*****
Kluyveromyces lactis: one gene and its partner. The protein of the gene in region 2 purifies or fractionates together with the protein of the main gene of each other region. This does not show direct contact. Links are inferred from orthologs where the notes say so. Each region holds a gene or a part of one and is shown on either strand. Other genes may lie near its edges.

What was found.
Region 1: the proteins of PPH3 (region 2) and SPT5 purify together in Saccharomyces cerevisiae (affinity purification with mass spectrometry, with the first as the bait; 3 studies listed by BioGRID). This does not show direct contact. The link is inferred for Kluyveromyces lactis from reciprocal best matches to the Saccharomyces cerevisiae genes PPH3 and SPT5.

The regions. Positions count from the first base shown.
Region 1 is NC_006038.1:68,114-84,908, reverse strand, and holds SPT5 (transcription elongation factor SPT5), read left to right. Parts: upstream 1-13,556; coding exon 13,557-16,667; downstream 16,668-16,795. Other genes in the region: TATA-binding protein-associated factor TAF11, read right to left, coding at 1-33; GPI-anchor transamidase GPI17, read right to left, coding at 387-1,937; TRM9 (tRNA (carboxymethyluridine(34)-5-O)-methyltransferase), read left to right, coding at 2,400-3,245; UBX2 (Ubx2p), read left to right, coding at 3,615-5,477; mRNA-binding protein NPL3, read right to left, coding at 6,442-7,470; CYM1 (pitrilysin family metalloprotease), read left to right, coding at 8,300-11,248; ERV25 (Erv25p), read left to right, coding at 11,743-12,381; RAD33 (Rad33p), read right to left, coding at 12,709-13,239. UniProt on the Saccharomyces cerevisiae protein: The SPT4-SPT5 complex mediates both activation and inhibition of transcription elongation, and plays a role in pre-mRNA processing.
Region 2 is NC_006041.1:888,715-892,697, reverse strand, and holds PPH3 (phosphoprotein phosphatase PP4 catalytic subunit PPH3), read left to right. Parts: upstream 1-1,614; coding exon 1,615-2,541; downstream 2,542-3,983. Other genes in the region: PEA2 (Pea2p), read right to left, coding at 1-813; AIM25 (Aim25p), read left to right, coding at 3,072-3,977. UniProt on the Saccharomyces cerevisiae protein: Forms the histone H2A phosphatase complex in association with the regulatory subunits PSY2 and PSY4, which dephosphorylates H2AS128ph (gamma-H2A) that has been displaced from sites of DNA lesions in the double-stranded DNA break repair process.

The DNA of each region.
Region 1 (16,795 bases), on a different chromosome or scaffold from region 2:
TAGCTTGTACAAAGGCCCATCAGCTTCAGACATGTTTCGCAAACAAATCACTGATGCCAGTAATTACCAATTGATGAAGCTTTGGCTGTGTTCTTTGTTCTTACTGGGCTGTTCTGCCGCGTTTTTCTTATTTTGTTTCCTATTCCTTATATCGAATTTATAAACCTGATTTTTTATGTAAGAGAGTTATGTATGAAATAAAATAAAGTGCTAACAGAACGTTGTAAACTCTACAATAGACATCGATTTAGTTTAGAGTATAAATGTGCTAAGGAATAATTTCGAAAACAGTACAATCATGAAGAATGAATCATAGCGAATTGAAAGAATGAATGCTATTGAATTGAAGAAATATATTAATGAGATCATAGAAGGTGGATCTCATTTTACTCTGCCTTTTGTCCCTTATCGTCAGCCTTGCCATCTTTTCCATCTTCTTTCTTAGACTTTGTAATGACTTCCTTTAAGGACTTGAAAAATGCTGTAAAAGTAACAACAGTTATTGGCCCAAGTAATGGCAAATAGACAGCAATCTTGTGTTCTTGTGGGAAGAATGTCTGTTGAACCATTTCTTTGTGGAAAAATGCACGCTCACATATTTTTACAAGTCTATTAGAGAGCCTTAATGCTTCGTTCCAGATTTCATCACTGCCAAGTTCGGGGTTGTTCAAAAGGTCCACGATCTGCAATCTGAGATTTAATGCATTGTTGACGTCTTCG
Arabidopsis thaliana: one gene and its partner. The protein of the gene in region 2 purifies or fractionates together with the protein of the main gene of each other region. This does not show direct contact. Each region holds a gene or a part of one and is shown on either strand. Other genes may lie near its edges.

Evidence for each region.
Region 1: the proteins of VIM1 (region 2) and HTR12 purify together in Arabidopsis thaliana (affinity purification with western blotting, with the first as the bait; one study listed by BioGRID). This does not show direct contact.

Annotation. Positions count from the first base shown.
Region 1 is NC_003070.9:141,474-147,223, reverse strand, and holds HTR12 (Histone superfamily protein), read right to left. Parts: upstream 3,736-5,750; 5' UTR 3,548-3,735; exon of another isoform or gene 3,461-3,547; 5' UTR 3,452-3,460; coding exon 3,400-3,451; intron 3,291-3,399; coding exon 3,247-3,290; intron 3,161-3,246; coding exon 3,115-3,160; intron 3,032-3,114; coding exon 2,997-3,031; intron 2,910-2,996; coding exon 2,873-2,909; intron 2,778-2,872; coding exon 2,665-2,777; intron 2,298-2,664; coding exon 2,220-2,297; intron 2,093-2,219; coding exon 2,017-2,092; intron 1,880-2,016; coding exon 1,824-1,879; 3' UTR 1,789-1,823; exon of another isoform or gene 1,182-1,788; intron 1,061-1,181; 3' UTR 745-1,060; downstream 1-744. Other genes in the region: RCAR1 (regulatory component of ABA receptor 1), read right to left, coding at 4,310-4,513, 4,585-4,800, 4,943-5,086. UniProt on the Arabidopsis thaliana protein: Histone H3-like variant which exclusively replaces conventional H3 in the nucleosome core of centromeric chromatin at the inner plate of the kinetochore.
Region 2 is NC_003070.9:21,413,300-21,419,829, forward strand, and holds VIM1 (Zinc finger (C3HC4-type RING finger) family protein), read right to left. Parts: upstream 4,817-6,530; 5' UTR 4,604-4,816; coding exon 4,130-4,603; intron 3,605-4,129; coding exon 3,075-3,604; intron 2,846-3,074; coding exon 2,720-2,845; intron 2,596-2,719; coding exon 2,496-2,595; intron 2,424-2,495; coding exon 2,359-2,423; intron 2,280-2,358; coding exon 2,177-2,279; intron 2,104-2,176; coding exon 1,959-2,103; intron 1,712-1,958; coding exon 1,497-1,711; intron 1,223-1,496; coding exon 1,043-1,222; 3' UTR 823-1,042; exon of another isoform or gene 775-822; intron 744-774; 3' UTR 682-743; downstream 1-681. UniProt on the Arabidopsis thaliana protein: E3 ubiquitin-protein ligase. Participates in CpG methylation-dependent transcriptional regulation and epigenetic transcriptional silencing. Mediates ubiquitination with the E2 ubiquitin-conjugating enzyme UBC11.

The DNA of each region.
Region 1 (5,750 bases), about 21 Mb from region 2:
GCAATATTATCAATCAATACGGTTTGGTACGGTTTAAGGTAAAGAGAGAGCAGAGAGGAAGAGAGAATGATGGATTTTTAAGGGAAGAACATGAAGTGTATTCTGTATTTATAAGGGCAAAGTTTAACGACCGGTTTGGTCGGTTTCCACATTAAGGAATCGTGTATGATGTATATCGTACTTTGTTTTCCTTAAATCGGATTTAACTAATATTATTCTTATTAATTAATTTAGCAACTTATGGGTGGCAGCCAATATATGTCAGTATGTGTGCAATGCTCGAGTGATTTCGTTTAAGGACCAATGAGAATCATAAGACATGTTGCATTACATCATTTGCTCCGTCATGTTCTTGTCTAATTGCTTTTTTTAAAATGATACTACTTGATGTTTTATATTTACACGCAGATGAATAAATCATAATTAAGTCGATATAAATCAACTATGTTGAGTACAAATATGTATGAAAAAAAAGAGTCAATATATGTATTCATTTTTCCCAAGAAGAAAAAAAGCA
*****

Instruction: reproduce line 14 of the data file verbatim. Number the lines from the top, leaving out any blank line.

Region 1 is NC_003070.9:141,474-147,223, reverse strand, and holds HTR12 (Histone superfamily protein), read right to left. Parts: upstream 3,736-5,750; 5' UTR 3,548-3,735; exon of another isoform or gene 3,461-3,547; 5' UTR 3,452-3,460; coding exon 3,400-3,451; intron 3,291-3,399; coding exon 3,247-3,290; intron 3,161-3,246; coding exon 3,115-3,160; intron 3,032-3,114; coding exon 2,997-3,031; intron 2,910-2,996; coding exon 2,873-2,909; intron 2,778-2,872; coding exon 2,665-2,777; intron 2,298-2,664; coding exon 2,220-2,297; intron 2,093-2,219; coding exon 2,017-2,092; intron 1,880-2,016; coding exon 1,824-1,879; 3' UTR 1,789-1,823; exon of another isoform or gene 1,182-1,788; intron 1,061-1,181; 3' UTR 745-1,060; downstream 1-744. Other genes in the region: RCAR1 (regulatory component of ABA receptor 1), read right to left, coding at 4,310-4,513, 4,585-4,800, 4,943-5,086. UniProt on the Arabidopsis thaliana protein: Histone H3-like variant which exclusively replaces conventional H3 in the nucleosome core of centromeric chromatin at the inner plate of the kinetochore.